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Updated Picks for Team USA's Men's Hockey Roster 2 Months from the Olympics

Franklin Steele

Two months out from the Winter Olympics in Beijing, and the United States men's ice hockey team is slowly starting to come into focus. A few bubble options might have played their way both off and onto the roster, sure. And things are getting interesting in goal.

Where we're really gleaning some clarity, though, is on the injury front. When we last took up this exercise in early November, the Red, White and Blue were facing numerous questions about star players who may or may not be available.

A month ago, it looked like they would have a difficult time piecing together a team that had any kind of strength down the middle. Both Jack Eichel and Jack Hughes were on the sidelines and dealing with their respective long-term impairments.

At the time, we wrote that "...injuries have made Team USA alarmingly thin down the middle, with Hughes joining Eichel on the long-term injured reserve list because of a dislocated shoulder."

Recent reports by TSN Hockey Insider Chris Johnston on Insider Trading indicate that Eichel isn't being ruled out by the United States following neck surgery, though. That shakes things up for Team USA and our projections. 

"I don't even think, necessarily that Team USA is banking on him," Johnston said. "But it's notable that with a little over a month before that team is chosen, it hasn't been ruled out as a possibility for Jack Eichel."

So we're going to do what we didn't do last time and include Eichel in our lineup. Hughes also returned from injury at the end of November, so he's back in the running too.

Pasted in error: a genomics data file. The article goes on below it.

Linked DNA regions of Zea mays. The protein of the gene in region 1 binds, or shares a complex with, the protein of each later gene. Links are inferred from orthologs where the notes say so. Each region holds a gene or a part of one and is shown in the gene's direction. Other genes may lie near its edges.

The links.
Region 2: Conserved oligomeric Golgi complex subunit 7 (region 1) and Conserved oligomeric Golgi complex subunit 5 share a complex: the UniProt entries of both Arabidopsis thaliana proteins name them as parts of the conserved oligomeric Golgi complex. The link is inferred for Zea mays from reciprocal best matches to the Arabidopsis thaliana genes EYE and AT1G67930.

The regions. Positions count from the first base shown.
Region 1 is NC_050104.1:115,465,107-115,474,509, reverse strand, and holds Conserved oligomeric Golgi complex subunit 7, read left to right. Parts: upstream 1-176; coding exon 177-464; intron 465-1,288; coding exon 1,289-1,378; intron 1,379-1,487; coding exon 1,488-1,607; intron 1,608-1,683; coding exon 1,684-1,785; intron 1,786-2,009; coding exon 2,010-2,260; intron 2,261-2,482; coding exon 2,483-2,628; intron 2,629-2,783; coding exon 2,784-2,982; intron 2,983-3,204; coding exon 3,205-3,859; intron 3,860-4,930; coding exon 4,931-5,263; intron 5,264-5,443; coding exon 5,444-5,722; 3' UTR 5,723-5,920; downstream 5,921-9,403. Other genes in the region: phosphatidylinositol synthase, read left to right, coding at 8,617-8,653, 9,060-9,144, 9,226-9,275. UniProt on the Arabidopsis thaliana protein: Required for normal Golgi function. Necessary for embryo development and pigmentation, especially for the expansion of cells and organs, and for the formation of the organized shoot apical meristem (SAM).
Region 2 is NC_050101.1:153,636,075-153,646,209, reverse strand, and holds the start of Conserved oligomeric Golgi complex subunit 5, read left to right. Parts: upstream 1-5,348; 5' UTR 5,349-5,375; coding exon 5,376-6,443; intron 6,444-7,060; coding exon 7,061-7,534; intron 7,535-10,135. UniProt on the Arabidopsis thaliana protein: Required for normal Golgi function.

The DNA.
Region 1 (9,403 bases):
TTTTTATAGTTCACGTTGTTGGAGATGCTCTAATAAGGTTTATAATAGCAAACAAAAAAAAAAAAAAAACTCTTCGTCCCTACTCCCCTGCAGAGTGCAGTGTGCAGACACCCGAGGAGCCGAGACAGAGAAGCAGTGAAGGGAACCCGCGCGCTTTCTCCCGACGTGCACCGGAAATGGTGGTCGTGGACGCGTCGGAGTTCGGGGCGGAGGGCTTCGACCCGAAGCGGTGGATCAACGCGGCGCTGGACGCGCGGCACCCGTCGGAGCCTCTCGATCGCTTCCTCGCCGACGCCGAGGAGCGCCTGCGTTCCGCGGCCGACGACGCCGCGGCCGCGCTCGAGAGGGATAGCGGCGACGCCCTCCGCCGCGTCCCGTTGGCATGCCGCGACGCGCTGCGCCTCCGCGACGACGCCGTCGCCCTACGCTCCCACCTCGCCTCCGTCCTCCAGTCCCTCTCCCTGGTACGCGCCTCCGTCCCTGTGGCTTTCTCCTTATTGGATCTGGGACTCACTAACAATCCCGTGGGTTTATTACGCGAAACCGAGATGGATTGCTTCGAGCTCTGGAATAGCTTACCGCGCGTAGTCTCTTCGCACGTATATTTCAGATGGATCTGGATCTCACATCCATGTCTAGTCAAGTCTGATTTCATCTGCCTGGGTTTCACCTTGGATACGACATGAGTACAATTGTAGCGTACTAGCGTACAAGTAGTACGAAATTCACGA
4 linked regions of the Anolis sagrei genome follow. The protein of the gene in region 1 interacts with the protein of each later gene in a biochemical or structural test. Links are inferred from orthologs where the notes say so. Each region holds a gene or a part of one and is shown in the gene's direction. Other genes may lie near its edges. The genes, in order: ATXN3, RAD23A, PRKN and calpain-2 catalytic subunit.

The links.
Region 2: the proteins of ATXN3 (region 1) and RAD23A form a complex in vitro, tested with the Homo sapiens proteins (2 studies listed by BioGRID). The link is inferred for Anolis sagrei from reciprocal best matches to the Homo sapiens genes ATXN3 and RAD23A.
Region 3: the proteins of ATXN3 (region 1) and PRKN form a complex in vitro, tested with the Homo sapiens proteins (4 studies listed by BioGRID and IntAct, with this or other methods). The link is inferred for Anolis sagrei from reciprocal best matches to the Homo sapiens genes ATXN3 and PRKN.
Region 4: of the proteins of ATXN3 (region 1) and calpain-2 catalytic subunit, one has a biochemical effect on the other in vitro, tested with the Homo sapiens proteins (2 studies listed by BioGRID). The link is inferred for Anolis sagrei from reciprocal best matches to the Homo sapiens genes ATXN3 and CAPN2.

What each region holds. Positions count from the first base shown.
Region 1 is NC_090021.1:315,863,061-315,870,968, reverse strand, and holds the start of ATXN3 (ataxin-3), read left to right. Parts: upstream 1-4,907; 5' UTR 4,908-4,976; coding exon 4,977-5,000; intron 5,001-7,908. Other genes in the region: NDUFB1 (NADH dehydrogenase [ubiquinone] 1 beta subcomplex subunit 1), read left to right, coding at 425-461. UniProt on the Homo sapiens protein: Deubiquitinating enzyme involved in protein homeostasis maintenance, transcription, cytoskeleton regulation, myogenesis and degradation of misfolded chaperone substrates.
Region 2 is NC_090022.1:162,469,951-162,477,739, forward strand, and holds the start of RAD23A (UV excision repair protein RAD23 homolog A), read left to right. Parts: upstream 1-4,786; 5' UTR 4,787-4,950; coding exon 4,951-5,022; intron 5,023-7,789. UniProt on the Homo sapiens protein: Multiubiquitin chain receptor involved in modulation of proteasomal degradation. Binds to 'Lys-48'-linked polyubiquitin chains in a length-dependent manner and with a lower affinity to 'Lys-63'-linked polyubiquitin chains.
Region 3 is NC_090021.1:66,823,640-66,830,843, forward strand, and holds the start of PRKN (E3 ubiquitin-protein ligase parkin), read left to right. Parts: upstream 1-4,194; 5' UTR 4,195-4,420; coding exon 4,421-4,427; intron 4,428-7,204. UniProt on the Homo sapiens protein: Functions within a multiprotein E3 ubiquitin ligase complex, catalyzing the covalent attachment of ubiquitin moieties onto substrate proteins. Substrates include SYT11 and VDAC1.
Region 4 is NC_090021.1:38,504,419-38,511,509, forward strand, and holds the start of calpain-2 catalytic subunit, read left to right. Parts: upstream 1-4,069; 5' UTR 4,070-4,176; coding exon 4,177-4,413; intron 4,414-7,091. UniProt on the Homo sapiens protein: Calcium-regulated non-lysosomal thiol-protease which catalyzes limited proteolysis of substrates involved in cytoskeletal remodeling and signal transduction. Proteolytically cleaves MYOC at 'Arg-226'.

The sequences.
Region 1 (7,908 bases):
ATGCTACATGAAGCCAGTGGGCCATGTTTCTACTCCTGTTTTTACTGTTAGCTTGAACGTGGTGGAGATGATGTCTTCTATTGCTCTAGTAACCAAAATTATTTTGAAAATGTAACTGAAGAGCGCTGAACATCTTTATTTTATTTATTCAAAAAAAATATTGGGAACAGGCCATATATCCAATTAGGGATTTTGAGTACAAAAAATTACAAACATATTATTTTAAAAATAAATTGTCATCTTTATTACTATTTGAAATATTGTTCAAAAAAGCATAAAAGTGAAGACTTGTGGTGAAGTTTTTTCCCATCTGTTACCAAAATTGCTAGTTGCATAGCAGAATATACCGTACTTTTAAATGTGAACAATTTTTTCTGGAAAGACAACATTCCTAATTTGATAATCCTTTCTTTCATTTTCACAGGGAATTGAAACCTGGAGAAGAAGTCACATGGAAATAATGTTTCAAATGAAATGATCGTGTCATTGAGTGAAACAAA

For context, check out the first roster we pieced together a month ago. We'll do this one more time before the official rosters are announced, too, and no trilogy makes sense without seeing the origin story first.

Goaltenders: Connor Hellebuyck, Jack Campbell and John Gibson

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From a raw numbers perspective, there really hasn't been a runaway No. 1 from the trio we'd originally selected of Connor Hellebuyck, John Gibson and Thatcher Demko.

In terms of old-school unadjusted save percentage, the three goalies are all within .001 of each other. Hellebuyck has one of the better quality start percentages in the NHL (.650), with Gibson and Demko a bit behind him, sporting .550 and .500 marks, respectively.

This trio is also 16th (Demko), 17th (Gibson) and 18th (Hellebuyck) in goals saved above average (GSAA). This lack of division has opened the door for Jack Campbell to play his way onto this roster.

Hellebuyck would get the nod if there was a gold-medal game tonight, but the picture is a bit muddier than it was a month ago. Campbell would likely be a Vezina Trophy finalist if the award were given out today, and Team USA can't ignore how effective he's been in 2021-22.

His 17 GSAA mark is tops in the league, and it's bordering on the ridiculous side. His .800 quality start percentage is also the second-best number in the NHL, showing just how consistent the netminder has been in Toronto.

It's also worth noting that Jonathan Quick has been playing well for the Los Angeles Kings. His 6.0 GSAA is good for ninth in the entire league, better than both Gibson and Hellebuyck.

Could the Kings backstop play his way onto this roster? And if Campbell continues to play lights out for the Maple Leafs, will he be given the opportunity to start? Questions abound for the United States' crease just a few weeks before rosters must be finalized.